The contour plots showed that the effect of adjuvantation on the humoral response to vaccination was strain-dependent. For HI antibody responses against the A/Solomon Islands H1N1 and A/Wisconsin H3N2 strains, all AS03 formulations had the highest desirability, but for the B/Malaysia strain, an increase in desirability was observed when the AS03 dose approached a maximum level. The model also indicated that whereas inclusion of MPL appeared to increase desirability based on HI responses against the B/Malaysia strain, no clear effect was shown for the A/Solomon Islands H1N1 and the A/Wisconsin H3N2 strains.

The unexpected observations for the influenza A strains lead to a lack of discrimination within the initial plots, so we performed post hoc analyses applying more stringent criteria to further evaluate potential differences between the formulations. In the post hoc model, a higher AS03 dose, but not MPL, increased the desirability based on HI responses against both of the influenza A strains. Overall for the three vaccine strains, the dosage of MPL had a limited effect in discriminating the formulations in terms of HI response despite the fact that the AS03A-MPL25 formulation had the highest score. The contour plots showed that AS03 dosage had a clear effect with relatively high AS03 content formulations needed to achieve an optimal HI antibody response. Increased immune responses with increasing AS03 dosage was further confirmed by the HI immunogenicity results, although the sample size in each group did not allow definite statistical conclusions.

In addition to the provision of CD4 T cell help for B cell differentiation, both CD4 effector and memory T cells appear to have multifaceted roles in the protective responses to influenza infection [23,28]. CD4+ T-helper cells are polarized into T helper 1 or T helper 2 cells, and T helper 1 cells predominantly secrete IFN-γ, which activates macrophages and facilitates clearance of intracellular pathogens [29-32]. Impairment of T cell responses due to aging is therefore considered to be an important factor that limits the responses to vaccination, and it has been proposed that correlates of vaccine-mediated protection against influenza in older adults should include measures of cell-mediated responses [5,33]. In our study, adjuvanted vaccine also enhanced CD4 T cell-mediated responses to all three vaccine strains compared with non-adjuvanted vaccine in elderly people, with the most marked impact on responses to the pooled strains was observed for the AS03A, AS03B and AS03A-MPL25 formulations. This indicates that the presence of MPL does not appear, in this setting, to be essential to achieve maximal enhancement of CD4 T cell responses to influenza antigens.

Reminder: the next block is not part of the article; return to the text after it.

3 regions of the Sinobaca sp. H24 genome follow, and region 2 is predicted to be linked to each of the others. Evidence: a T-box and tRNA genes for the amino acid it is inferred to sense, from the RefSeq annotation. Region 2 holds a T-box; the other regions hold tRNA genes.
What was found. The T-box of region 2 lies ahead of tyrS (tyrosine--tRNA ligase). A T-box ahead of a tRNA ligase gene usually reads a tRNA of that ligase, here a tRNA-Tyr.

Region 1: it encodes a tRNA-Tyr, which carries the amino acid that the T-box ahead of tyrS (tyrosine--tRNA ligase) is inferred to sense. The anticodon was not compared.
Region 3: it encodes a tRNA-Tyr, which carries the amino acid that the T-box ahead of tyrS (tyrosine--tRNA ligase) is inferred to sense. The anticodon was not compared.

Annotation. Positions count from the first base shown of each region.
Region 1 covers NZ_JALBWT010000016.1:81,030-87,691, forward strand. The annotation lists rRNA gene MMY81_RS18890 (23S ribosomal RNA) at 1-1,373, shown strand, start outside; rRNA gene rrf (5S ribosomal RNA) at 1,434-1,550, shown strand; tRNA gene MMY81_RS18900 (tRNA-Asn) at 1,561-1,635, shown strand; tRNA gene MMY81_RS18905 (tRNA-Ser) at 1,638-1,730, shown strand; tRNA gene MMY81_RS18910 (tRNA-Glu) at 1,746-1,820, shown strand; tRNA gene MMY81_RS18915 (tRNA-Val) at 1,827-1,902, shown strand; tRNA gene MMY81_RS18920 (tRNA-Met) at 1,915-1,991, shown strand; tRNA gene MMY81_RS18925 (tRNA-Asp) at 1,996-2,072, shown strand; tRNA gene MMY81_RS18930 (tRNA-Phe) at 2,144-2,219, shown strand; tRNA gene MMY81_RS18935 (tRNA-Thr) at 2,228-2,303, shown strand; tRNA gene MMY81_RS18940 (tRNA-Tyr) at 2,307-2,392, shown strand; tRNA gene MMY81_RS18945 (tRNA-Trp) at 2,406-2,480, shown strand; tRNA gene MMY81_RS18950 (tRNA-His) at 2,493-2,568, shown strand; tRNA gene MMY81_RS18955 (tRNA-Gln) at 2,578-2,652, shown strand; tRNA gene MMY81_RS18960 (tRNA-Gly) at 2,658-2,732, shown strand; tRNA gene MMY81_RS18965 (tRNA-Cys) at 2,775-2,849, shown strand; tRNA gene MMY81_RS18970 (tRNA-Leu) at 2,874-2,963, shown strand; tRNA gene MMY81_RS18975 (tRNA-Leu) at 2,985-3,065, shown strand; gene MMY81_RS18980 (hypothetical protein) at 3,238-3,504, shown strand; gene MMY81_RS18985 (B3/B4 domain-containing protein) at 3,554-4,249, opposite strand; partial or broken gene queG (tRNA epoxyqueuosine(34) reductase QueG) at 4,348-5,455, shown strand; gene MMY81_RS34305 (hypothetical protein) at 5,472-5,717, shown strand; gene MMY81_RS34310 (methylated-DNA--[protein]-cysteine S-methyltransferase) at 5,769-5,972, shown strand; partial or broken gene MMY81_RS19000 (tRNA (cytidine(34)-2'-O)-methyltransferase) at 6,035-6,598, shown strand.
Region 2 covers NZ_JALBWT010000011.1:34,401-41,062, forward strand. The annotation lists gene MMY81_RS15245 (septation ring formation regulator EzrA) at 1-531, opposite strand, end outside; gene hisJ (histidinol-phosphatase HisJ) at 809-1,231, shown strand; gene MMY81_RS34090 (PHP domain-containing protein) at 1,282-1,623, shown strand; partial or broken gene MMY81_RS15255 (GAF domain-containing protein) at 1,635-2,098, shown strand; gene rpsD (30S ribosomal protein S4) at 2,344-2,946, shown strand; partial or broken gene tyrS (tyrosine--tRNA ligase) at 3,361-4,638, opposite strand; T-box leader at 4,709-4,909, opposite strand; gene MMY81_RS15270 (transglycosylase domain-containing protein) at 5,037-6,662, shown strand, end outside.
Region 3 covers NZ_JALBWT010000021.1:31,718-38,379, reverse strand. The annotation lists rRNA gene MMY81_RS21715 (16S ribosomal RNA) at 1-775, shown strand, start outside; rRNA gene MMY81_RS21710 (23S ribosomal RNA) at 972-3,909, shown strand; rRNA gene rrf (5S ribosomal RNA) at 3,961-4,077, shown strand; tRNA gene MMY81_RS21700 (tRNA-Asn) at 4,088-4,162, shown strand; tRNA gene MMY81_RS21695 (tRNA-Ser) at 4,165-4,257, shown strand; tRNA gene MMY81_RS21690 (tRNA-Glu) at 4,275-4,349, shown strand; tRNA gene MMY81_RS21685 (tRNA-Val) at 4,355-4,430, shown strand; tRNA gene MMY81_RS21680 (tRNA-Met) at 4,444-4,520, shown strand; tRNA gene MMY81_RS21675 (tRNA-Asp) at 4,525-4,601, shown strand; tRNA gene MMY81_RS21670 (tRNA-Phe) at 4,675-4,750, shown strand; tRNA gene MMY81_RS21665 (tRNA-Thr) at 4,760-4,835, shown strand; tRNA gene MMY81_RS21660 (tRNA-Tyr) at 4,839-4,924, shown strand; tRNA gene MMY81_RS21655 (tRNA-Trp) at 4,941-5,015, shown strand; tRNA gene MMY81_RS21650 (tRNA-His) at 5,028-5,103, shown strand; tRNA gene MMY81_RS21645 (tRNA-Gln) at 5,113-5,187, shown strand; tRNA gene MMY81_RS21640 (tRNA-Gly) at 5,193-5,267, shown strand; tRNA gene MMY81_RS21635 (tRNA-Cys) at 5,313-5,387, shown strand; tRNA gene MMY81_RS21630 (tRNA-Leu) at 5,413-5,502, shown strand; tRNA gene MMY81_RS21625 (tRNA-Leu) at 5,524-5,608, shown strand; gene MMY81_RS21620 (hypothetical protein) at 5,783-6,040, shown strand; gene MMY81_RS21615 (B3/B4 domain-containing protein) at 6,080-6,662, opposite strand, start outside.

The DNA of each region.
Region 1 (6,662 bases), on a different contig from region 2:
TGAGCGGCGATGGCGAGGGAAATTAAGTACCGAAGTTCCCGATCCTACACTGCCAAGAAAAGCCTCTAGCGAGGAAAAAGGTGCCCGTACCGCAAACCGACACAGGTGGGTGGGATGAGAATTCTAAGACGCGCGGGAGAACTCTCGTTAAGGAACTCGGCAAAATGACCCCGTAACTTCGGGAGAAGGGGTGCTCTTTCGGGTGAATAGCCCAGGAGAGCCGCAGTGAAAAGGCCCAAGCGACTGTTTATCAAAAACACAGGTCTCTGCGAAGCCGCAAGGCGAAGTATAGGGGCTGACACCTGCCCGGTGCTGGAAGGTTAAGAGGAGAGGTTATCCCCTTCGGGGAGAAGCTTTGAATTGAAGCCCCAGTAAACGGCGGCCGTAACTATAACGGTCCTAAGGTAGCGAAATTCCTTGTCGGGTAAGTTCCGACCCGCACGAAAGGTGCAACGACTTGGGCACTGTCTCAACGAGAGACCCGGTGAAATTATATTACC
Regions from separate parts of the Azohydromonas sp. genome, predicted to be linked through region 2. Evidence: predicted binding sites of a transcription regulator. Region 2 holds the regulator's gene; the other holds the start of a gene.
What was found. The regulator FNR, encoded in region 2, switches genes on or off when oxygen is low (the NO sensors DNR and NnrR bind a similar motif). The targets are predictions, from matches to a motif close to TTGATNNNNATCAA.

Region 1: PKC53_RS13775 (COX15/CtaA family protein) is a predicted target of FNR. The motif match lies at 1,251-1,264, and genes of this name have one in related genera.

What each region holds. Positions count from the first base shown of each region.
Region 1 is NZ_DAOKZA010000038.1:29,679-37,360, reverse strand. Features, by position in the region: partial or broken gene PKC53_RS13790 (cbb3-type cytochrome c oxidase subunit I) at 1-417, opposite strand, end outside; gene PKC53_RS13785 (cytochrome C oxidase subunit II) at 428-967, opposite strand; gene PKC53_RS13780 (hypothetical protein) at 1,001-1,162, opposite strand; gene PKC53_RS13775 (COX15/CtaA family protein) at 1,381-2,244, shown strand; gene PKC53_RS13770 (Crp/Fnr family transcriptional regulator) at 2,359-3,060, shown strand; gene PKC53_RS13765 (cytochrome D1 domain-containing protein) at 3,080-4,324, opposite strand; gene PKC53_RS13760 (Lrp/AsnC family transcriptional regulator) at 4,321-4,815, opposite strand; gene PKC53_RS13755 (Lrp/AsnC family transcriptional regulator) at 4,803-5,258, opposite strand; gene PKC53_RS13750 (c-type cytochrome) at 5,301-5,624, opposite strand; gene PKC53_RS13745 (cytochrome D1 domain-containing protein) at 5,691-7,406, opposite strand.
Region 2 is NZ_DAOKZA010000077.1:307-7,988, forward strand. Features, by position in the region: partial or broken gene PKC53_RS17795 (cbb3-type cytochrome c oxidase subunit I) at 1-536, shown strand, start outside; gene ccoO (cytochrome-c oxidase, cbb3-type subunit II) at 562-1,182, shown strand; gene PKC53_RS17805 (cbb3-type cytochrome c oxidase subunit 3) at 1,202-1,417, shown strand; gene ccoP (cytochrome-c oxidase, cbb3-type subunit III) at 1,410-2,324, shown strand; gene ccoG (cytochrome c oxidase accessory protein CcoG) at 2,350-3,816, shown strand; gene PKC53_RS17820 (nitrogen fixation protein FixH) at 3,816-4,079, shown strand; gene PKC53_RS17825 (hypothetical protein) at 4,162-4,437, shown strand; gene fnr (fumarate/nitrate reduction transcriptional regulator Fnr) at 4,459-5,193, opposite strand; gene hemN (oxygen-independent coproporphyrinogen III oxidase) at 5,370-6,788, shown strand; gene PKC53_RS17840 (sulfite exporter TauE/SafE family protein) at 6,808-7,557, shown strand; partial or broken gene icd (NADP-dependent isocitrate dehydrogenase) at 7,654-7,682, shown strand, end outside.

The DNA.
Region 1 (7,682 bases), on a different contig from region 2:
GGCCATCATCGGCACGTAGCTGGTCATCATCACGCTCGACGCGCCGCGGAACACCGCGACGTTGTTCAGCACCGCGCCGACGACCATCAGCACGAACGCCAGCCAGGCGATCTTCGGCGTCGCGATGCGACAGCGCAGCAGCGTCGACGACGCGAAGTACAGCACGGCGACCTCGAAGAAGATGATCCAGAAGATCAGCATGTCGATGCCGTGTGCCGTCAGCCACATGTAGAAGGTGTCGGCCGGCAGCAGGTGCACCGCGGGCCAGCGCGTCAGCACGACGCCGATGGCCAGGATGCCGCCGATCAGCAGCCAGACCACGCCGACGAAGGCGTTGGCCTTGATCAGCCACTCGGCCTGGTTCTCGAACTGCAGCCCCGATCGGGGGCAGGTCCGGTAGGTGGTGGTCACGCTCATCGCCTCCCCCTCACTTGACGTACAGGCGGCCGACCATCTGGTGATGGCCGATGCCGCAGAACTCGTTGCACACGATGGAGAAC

Oil-in-water adjuvants have been shown to enhance the response to vaccination by triggering chemokine production resulting in recruitment of immunocompetent cells to the injection site, cell maturation into a dendritic phenotype, the stimulation of antigen uptake into these cells, and facilitation of subsequent migration to the lymph nodes [22,34-36]. The adjuvant activity of AS03 is highly dependent on the presence of the immunostimulant α-tocopherol (an isoform of vitamin E) [37], which distinguishes AS03 from other oil-in-water emulsion-based adjuvants. The oil-in-water adjuvant MF59™ contains polysorbate 80, sorbitan trioleate, trisodium citrate dehydrate, citric acid monohydrate, and has been shown to enhance immune responses to seasonal influenza vaccine compared with non-adjuvanted vaccine [10,38]. An MF59™-adjuvanted influenza vaccine (Fluad™) is licensed and widely used, and has been shown to significantly reduce hospitalization for influenza and pneumonia compared with non-adjuvanted vaccine in elderly people [39]. However, there have been no prospective, randomized clinical trials of vaccine efficacy of this formulation in people aged ≥65 years [10].